Essential Beginner Guitar Chords
Some of the first things any beginner learns after the parts of the guitar and the string names are the first few chords. Some of these are easier to grab than others, but with a bit of practice, it will come together within the first few months. In many cases, this is all it takes to start playing some of your favorite songs.
The very first chords I learned were, of course, open position chords. These chords are played using the first three frets of the guitar and open strings. It was too far back in time to remember exactly which chords I learned first, but I will go over what I consider some of the most useful and easiest to grab for a beginner. For this lesson, we will mostly stick to chords belonging to the keys of G major and C major. If you can get your hands on a capo, you can move these open position shapes around to any key.
Note: It is extremely important to use proper posture and form when learning these shapes. Bad posture can not only cause pain, but it can also cause unwanted muting of certain strings.
In order to avoid unwanted string muting and bad posture, we should address these topics briefly before moving on. Here are a few guidelines:
-It is always a good idea to sit up straight to avoid having your wrist bend unnaturally.
-Try to avoid hyperextending the DIP joint (joint closest to your fingertip) unless you run into a barring situation, which is not being covered at length here.
-With regard to your left hand shape, try to think of it as if you were holding a tennis ball. The tips of your fingers should be doing the fretting.
-If you are noticing muted strings, this is normal. It will take some practice to correct this problem, but try to see which parts of your other fingers are interrupting or muting notes that you would like to ring.
It might be best to start out with Em and Am, then add G and C. Practice switching back and forth with either pair using a metronome at a very slow tempo. One habit I’ve noticed among many beginners is that they’ll try just getting the switch without worrying about doing it in time. That’s not really how things work in a live setting, so it’s good to have something helping you reinforce the time early on.
Moving on, once you’ve got these shapes down, I’d recommend adding the following chords:
Although this F shape is technically no longer an open position shape, it is close enough to the open position that it’s still a useful addition. You also might have noticed the barring of the two notes on the 1st and 2nd strings. It is a good idea to become familiar with the concept of barring now as you will definitely run into barre chords very soon. I have deemed barre chords slightly too difficult for this lesson, but once you feel comfortable with this material, it would be a good idea to look into them.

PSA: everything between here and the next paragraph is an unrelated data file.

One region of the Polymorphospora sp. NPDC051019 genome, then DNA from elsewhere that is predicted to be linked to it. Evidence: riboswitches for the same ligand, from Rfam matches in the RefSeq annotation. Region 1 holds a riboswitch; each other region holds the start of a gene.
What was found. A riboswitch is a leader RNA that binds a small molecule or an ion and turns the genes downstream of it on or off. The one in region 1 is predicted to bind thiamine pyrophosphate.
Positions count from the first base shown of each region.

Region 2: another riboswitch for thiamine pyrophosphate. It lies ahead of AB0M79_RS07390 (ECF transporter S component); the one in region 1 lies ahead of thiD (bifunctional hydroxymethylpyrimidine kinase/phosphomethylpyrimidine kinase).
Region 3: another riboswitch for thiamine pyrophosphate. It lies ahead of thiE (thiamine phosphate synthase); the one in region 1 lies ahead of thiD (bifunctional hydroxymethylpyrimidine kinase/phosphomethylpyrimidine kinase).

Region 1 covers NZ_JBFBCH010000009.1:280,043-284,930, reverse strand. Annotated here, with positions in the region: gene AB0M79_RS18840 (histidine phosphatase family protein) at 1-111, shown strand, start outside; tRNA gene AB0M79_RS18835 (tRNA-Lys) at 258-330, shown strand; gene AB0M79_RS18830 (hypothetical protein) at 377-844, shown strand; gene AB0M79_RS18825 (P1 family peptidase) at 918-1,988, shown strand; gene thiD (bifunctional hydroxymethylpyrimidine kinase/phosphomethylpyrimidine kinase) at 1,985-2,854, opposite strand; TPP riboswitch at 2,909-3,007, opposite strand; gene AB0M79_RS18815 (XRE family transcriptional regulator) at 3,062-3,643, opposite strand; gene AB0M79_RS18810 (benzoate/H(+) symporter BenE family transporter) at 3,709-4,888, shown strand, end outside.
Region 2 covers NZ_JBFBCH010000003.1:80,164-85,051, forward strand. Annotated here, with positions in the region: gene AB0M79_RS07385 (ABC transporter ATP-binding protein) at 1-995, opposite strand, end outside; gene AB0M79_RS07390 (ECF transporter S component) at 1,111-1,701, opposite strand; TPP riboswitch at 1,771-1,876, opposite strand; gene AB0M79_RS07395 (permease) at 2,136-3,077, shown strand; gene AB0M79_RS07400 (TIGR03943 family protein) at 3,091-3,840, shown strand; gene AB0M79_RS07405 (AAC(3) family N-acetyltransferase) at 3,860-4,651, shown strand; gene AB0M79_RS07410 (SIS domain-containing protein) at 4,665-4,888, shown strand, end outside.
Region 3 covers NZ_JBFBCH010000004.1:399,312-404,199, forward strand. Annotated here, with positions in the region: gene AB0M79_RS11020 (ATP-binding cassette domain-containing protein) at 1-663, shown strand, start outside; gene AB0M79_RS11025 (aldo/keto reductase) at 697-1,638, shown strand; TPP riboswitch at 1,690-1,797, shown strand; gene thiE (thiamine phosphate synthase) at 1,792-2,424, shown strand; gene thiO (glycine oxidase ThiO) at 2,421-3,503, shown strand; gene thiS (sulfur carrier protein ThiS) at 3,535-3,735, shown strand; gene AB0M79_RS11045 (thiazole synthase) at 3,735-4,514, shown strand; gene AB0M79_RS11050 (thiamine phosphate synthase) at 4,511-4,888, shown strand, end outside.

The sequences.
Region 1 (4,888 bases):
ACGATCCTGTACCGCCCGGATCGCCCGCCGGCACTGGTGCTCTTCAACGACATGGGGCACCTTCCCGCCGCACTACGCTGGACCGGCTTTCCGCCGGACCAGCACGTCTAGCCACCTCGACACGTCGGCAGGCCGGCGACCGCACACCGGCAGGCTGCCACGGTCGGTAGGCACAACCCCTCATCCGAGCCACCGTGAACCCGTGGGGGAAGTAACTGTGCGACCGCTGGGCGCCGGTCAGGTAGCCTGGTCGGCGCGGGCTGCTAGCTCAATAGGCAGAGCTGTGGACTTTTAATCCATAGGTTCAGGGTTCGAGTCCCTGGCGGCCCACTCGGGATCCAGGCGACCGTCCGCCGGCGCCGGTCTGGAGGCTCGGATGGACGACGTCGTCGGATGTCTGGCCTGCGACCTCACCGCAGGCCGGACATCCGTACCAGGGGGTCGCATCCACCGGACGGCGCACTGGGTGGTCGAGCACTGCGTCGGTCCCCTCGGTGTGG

I won’t go over the theory aspect of these chords as that would require its own lesson(s), but suffice it to say that these shapes will cover almost all the bases for most basic pop/rock songs.
In the same way, add these shapes to some of the previous shapes we’ve covered and practicing switching around in different combinations. After you’ve spent some time doing this, you might notice that you like the way certain chords move to other chords. This exploration can – and often does – lead to writing new songs!
Let’s add two more open position chords that you will run into quite a bit:
Once again, the theoretical justification for these chords is beyond the scope of this lesson, but you will certainly run into these chords in many songs and it’s good to be ready.
Now that we’ve got a good collection of chords under our belts, let’s try a few progressions that are tried and true. Take a metronome and start at a very slow tempo. Try to find what’s comfortable for you. Remember, there’s no rush here. It’s more important to get good tone and clarity from each chord than it is to get through them quickly.
- C Am Dm G7
- G Em Am D7
- C G Am F
- G D Em C
Try cycling through these about, say, 4 times each progression. Strum each chord for two beats before moving onto the next chord. If these progressions sound familiar to you, you are not alone. They have been used in an endless number of songs and will probably be used for years to come.
Lastly, we will go over every punk rocker and metal head’s favorite toy: the power chord.
This is not a particularly dense chord, and for that reason it lends itself to high-gain situations.
In addition to being a very simple shape, it is also very easy to move around, making it an ideal shape for any beginner to know.
Here’s the shape:
POWER CHORD 5th string
POWER CHORD 6th string
You probably noticed I only have it coming off the 6th and 5th strings. This is simply for the sake of practicality since this is how it’s most commonly used. As with the open position chords, it’s good to practice moving this around. It’s very easy to find songs making use of this so as always, it’s a very good idea to learn different songs and see how these chords are used.
As always, doing some work on this each day is far more effective than trying to cram everything into an 8-hour session and not touching the guitar for the rest of the week. This is about patience and diligent practice. Lastly, remember to never “play through the pain.” If it’s hurting, take a break. Consider stretches and take a look at your posture. See if you can notice where you are straining.
About the Author
Marc-Andre Seguin is the webmaster, “brains behind” and teacher on JazzGuitarLessons.net, the #1 online resource for learning how to play jazz guitar. He draws from his experience both as a professional jazz guitarist and professional jazz teacher to help thousands of people from all around the world learn the craft of jazz guitar.